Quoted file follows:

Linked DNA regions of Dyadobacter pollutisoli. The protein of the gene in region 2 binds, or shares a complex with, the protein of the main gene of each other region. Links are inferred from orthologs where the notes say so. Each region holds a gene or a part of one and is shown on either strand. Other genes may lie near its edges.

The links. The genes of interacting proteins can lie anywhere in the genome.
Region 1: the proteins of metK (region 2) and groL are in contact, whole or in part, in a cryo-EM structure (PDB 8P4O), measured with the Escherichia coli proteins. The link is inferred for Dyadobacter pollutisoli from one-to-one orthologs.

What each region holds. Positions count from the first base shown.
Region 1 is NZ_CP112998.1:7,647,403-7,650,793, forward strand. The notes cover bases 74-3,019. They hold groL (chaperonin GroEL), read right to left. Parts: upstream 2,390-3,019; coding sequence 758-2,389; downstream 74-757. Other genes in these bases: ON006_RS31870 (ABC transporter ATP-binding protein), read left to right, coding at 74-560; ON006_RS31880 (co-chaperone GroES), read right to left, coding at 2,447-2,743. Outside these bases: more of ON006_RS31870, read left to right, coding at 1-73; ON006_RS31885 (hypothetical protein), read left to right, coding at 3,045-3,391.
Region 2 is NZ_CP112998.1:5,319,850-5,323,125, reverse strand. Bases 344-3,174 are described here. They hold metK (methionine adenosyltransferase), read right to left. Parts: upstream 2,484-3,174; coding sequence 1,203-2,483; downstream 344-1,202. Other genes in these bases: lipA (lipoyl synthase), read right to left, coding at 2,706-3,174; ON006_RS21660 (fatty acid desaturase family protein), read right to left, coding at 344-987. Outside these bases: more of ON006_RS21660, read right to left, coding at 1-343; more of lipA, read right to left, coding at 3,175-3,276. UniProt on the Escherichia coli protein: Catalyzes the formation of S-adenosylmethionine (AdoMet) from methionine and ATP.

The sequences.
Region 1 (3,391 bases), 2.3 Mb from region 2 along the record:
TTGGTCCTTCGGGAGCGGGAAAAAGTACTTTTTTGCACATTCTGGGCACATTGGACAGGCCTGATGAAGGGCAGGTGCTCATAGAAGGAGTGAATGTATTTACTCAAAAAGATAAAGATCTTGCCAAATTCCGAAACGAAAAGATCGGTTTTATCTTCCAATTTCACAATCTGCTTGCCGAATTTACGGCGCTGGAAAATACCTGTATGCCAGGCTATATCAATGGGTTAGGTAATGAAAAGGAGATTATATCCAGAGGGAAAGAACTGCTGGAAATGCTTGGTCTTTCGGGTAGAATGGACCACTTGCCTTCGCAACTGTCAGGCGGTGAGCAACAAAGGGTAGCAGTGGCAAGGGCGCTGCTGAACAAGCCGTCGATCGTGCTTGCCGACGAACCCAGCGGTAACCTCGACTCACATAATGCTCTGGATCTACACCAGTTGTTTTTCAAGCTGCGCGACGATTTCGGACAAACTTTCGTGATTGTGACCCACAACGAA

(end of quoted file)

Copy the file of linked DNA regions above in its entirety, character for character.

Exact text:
Linked DNA regions of Dyadobacter pollutisoli. The protein of the gene in region 2 binds, or shares a complex with, the protein of the main gene of each other region. Links are inferred from orthologs where the notes say so. Each region holds a gene or a part of one and is shown on either strand. Other genes may lie near its edges.

The links. The genes of interacting proteins can lie anywhere in the genome.
Region 1: the proteins of metK (region 2) and groL are in contact, whole or in part, in a cryo-EM structure (PDB 8P4O), measured with the Escherichia coli proteins. The link is inferred for Dyadobacter pollutisoli from one-to-one orthologs.

What each region holds. Positions count from the first base shown.
Region 1 is NZ_CP112998.1:7,647,403-7,650,793, forward strand. The notes cover bases 74-3,019. They hold groL (chaperonin GroEL), read right to left. Parts: upstream 2,390-3,019; coding sequence 758-2,389; downstream 74-757. Other genes in these bases: ON006_RS31870 (ABC transporter ATP-binding protein), read left to right, coding at 74-560; ON006_RS31880 (co-chaperone GroES), read right to left, coding at 2,447-2,743. Outside these bases: more of ON006_RS31870, read left to right, coding at 1-73; ON006_RS31885 (hypothetical protein), read left to right, coding at 3,045-3,391.
Region 2 is NZ_CP112998.1:5,319,850-5,323,125, reverse strand. Bases 344-3,174 are described here. They hold metK (methionine adenosyltransferase), read right to left. Parts: upstream 2,484-3,174; coding sequence 1,203-2,483; downstream 344-1,202. Other genes in these bases: lipA (lipoyl synthase), read right to left, coding at 2,706-3,174; ON006_RS21660 (fatty acid desaturase family protein), read right to left, coding at 344-987. Outside these bases: more of ON006_RS21660, read right to left, coding at 1-343; more of lipA, read right to left, coding at 3,175-3,276. UniProt on the Escherichia coli protein: Catalyzes the formation of S-adenosylmethionine (AdoMet) from methionine and ATP.

The sequences.
Region 1 (3,391 bases), 2.3 Mb from region 2 along the record:
TTGGTCCTTCGGGAGCGGGAAAAAGTACTTTTTTGCACATTCTGGGCACATTGGACAGGCCTGATGAAGGGCAGGTGCTCATAGAAGGAGTGAATGTATTTACTCAAAAAGATAAAGATCTTGCCAAATTCCGAAACGAAAAGATCGGTTTTATCTTCCAATTTCACAATCTGCTTGCCGAATTTACGGCGCTGGAAAATACCTGTATGCCAGGCTATATCAATGGGTTAGGTAATGAAAAGGAGATTATATCCAGAGGGAAAGAACTGCTGGAAATGCTTGGTCTTTCGGGTAGAATGGACCACTTGCCTTCGCAACTGTCAGGCGGTGAGCAACAAAGGGTAGCAGTGGCAAGGGCGCTGCTGAACAAGCCGTCGATCGTGCTTGCCGACGAACCCAGCGGTAACCTCGACTCACATAATGCTCTGGATCTACACCAGTTGTTTTTCAAGCTGCGCGACGATTTCGGACAAACTTTCGTGATTGTGACCCACAACGAA